Report Reveals That BAME Representation Went Backwards In British TV Last Year

Saturday, February 27, 2021

Diversity went into reverse in the British television industry last year, a damning new report has revealed, despite a global reckoning over racism and the rise of the Black Lives Matter movement following the death of George Floyd.

The Creative Diversity Network, a membership network of major British broadcasters and producers, has produced its latest Diamond report — a health check on industry diversity, based on the 36,503 responses of industry figures between August 2019 and July 2020.

The report found that the representation of Black, Asian, and minority ethnic people went backwards both on- and off-screen. BAME representation behind-the-scenes stood at 11.8% last year, down from 12.3% in 2019 and below the UK workforce estimate of 13%.

Whilst there have been small and encouraging increases in the number of contributions made by disabled people and over-50s, both on and off-screen, these groups are still very under-represented across all Diamond programmes. This year disabled people made just 5.8% of contributions off-screen, which is well below the national workforce estimate (17%); and they made only 8.2% of on-screen contributions, despite comprising 18% of the population.

A lack of representation for many groups is more apparent off-screen than on-screen, especially among people who identify as disabled, over-50, transgender, or part of a Black, Asian or Minority Ethnic group.

Off-screen contributions from Black, Asian and Minority Ethnic groups has fallen from 12.3% last year to 11.8% in 2019- 20, which is below the national workforce estimate (13%).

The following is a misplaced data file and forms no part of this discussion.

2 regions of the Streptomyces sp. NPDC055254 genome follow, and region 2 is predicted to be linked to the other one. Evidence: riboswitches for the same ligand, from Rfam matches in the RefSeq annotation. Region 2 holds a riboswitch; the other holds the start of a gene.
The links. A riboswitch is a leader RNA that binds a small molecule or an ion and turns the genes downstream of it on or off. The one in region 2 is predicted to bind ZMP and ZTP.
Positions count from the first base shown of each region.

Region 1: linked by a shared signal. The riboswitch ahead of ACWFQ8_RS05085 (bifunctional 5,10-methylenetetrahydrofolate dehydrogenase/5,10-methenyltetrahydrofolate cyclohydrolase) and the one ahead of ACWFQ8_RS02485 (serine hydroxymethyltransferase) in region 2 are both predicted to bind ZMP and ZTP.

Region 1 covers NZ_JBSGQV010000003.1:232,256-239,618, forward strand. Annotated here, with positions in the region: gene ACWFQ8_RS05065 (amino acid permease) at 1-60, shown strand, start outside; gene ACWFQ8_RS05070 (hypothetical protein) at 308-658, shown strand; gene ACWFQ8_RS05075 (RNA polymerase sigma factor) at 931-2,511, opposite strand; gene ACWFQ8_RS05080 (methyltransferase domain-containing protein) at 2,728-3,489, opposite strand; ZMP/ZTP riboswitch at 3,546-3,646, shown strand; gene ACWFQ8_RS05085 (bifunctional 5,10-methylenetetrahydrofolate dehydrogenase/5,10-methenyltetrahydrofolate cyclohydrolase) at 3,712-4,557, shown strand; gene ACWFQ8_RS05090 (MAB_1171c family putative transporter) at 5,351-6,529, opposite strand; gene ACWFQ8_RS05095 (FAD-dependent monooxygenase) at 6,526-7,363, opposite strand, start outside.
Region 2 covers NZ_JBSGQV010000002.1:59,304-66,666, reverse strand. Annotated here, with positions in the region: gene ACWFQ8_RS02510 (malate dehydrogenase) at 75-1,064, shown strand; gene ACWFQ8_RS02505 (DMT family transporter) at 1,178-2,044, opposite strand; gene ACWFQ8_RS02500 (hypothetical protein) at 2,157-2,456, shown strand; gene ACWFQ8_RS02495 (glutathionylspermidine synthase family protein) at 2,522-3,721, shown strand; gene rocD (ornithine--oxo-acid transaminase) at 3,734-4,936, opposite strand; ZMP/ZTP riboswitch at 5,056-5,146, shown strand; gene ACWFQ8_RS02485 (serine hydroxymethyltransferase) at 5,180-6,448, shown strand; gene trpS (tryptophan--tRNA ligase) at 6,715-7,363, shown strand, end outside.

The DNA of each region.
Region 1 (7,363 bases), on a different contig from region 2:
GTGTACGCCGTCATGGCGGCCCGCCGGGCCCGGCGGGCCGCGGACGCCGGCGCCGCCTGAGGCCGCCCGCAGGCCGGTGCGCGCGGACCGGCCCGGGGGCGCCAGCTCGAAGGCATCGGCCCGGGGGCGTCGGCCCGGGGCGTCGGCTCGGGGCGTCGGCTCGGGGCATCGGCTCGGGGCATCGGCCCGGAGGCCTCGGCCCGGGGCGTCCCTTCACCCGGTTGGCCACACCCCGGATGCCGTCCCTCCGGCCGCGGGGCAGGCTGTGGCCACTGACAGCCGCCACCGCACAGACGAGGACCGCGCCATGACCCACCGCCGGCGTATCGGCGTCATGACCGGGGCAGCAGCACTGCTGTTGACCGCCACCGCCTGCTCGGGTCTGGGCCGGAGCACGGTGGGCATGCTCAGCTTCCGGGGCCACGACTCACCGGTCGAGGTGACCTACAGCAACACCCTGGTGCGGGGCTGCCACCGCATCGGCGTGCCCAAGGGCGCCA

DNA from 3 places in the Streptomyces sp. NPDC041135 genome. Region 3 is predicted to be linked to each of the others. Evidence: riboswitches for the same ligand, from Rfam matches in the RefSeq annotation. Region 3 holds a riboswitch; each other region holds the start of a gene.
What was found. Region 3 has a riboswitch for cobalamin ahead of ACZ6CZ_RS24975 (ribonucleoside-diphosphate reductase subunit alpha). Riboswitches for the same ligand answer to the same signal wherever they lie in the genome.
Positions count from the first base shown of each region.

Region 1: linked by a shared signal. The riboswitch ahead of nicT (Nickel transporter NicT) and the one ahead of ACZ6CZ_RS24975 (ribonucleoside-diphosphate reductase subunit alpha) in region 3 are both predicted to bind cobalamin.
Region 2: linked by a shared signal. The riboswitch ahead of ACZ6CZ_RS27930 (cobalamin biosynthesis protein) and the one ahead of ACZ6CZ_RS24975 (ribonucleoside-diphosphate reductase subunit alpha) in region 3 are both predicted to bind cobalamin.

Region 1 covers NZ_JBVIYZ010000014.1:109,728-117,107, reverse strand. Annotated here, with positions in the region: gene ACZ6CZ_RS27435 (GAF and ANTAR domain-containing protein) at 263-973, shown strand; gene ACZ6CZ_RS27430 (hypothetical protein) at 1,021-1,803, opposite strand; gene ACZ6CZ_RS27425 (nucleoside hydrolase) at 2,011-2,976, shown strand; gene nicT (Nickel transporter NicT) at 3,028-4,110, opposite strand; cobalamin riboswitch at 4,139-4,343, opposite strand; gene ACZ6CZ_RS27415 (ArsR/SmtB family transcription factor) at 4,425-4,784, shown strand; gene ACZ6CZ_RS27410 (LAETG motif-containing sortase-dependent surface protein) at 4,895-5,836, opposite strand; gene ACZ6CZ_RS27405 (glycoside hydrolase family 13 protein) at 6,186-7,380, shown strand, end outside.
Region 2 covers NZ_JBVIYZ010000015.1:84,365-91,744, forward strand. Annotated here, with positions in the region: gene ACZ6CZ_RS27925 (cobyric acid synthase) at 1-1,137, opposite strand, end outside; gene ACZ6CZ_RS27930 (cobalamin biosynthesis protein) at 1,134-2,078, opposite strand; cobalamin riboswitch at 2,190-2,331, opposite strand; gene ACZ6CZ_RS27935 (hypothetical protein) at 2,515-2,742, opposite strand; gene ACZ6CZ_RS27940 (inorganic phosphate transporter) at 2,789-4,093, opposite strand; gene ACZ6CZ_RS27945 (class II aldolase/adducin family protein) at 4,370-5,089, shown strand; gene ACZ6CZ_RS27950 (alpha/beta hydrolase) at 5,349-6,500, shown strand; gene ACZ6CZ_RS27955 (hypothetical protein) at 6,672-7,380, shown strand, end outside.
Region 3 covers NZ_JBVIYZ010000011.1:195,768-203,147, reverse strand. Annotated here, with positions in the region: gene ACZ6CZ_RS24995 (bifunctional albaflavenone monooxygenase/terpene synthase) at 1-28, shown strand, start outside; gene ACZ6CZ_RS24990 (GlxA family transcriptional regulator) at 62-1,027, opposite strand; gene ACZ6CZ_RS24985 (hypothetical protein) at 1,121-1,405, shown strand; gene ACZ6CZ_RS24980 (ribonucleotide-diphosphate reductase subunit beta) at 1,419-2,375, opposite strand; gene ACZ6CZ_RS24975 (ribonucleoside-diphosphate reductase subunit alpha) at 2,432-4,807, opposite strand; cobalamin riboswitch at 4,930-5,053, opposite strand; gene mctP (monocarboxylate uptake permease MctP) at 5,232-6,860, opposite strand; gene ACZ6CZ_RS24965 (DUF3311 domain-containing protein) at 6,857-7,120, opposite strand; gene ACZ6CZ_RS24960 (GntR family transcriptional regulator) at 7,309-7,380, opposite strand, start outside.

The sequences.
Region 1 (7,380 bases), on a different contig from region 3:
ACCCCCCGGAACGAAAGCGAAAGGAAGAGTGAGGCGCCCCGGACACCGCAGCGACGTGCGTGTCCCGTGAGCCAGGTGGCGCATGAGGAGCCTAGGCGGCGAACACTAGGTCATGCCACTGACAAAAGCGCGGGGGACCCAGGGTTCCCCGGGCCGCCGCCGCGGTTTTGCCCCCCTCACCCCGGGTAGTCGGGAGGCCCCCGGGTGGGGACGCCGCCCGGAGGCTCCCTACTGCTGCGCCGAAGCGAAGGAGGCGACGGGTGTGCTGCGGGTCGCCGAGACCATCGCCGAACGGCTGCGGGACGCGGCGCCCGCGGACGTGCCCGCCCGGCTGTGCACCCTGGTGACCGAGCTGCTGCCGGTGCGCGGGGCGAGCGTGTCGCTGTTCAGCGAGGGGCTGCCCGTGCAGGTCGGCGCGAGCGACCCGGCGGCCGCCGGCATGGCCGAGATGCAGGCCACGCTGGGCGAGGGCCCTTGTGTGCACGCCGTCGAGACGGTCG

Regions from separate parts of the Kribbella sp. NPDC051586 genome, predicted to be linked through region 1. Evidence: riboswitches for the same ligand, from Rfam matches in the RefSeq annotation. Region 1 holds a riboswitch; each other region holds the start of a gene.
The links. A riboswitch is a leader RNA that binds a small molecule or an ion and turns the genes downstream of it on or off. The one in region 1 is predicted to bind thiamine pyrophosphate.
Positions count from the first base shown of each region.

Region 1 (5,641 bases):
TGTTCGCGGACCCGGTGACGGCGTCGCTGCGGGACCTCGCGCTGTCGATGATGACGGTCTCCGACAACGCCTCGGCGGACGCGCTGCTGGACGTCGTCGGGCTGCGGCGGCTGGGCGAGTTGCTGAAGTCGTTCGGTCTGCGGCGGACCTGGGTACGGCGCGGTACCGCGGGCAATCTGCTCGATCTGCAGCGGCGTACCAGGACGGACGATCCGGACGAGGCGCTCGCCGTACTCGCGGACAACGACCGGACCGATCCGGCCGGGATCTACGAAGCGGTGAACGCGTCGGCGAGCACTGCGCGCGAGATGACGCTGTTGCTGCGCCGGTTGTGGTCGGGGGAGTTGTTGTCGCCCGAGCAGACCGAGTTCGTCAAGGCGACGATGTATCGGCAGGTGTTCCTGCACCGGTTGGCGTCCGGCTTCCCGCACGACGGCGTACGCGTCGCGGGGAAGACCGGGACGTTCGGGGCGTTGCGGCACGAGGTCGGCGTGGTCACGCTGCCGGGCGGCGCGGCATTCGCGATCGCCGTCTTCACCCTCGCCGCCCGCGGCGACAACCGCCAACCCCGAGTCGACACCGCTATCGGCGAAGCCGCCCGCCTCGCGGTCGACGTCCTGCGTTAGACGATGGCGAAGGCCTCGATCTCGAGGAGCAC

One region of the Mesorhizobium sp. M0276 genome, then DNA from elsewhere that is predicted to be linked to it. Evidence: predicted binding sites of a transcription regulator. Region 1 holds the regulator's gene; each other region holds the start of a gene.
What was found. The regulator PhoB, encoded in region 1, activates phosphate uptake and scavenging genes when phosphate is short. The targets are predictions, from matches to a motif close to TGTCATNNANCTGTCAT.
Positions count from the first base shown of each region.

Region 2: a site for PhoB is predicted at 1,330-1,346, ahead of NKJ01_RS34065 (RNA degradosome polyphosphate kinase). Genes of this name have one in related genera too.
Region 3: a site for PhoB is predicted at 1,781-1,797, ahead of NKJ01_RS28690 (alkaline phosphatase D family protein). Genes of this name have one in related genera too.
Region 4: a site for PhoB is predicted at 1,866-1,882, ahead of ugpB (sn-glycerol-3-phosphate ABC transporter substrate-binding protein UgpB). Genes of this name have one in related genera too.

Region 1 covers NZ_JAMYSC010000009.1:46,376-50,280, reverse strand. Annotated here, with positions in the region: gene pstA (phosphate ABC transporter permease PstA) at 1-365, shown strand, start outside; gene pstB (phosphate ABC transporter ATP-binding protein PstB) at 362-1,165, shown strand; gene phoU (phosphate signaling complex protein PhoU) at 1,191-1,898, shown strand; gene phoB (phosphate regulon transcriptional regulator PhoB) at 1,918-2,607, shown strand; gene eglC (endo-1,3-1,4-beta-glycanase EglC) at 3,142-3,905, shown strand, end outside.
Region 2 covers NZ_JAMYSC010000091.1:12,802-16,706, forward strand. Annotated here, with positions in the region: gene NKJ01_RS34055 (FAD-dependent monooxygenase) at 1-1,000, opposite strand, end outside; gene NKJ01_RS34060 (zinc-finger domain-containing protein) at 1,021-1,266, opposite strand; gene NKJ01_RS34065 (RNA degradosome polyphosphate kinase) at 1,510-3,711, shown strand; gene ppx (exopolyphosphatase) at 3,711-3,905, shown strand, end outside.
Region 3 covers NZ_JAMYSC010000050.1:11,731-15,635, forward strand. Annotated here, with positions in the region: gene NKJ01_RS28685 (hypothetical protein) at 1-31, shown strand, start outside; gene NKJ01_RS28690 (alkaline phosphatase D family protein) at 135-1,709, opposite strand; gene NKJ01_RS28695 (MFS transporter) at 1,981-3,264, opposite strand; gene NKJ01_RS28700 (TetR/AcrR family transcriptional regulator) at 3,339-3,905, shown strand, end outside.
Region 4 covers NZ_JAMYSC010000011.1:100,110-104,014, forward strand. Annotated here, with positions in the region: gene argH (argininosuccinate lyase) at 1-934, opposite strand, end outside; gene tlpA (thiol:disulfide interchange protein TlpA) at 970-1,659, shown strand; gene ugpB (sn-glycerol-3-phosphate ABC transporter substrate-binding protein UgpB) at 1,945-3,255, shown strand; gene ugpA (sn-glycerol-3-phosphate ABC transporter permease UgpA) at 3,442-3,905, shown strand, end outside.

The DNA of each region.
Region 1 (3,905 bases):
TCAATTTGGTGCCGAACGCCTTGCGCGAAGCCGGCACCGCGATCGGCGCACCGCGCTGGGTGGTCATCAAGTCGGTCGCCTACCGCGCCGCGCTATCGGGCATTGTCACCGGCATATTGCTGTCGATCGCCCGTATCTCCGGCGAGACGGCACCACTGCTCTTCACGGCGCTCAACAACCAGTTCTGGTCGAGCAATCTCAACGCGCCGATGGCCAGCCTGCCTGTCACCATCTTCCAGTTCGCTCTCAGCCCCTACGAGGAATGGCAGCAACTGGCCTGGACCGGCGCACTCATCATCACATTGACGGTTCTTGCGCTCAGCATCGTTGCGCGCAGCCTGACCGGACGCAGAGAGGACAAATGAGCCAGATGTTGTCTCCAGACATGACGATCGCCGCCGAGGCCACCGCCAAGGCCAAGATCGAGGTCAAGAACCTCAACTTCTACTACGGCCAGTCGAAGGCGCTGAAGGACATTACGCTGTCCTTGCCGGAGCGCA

Disabled people made just 2.7% of contributions off-screen (down from 4.7% last year), and those from Black, Asian and Minority Ethnic Groups made just 5.9% of contributions, down from 8.6% in the previous year.

As in 2018-19, women, transgender, Black, Asian and Minority Ethnic and disabled people continue to be less well represented in senior roles. In fact there has been a decrease in contributions at senior level made by females (47.1%, down from 50.4% in 2018-19). Women are particularly poorly represented in the role of Directors (29%) and Writers, where contributions have fallen from 38.1% last year to 33.4% this year.

We also see very low contributions being made in the roles of Writer and Director by those who are disabled or from Black, Asian and Minority Ethnic groups. 3.5% of Writer contributions and 4.9% of Director of contributions are by those who are disabled; 6.5% of Writer contributions and 8.4% of Director contributions are by those who identify as Black, Asian and Minority Ethnic.

Analysis of the craft and technical groups confirms that many of these roles continue to be highly gendered, with females dominating in roles such as Hair and Make-Up and Costume and Wardrobe, and males dominating others such as Lighting, Camera and Sound. This may impact workers entering the sector now, and shape expectations about opportunities available to them.

And it’s not just on BAME pepresentation where TV needs to make improvements. The CDN report said that the UK television industry has “urgent” work to do on disability. It found that disabled people are only making 5.8% of contributions off-screen and 8.2% on-screen, compared to a 17% national average. These were meager gains on 2019 and the CDN said there is “significant” under-representation across senior production roles.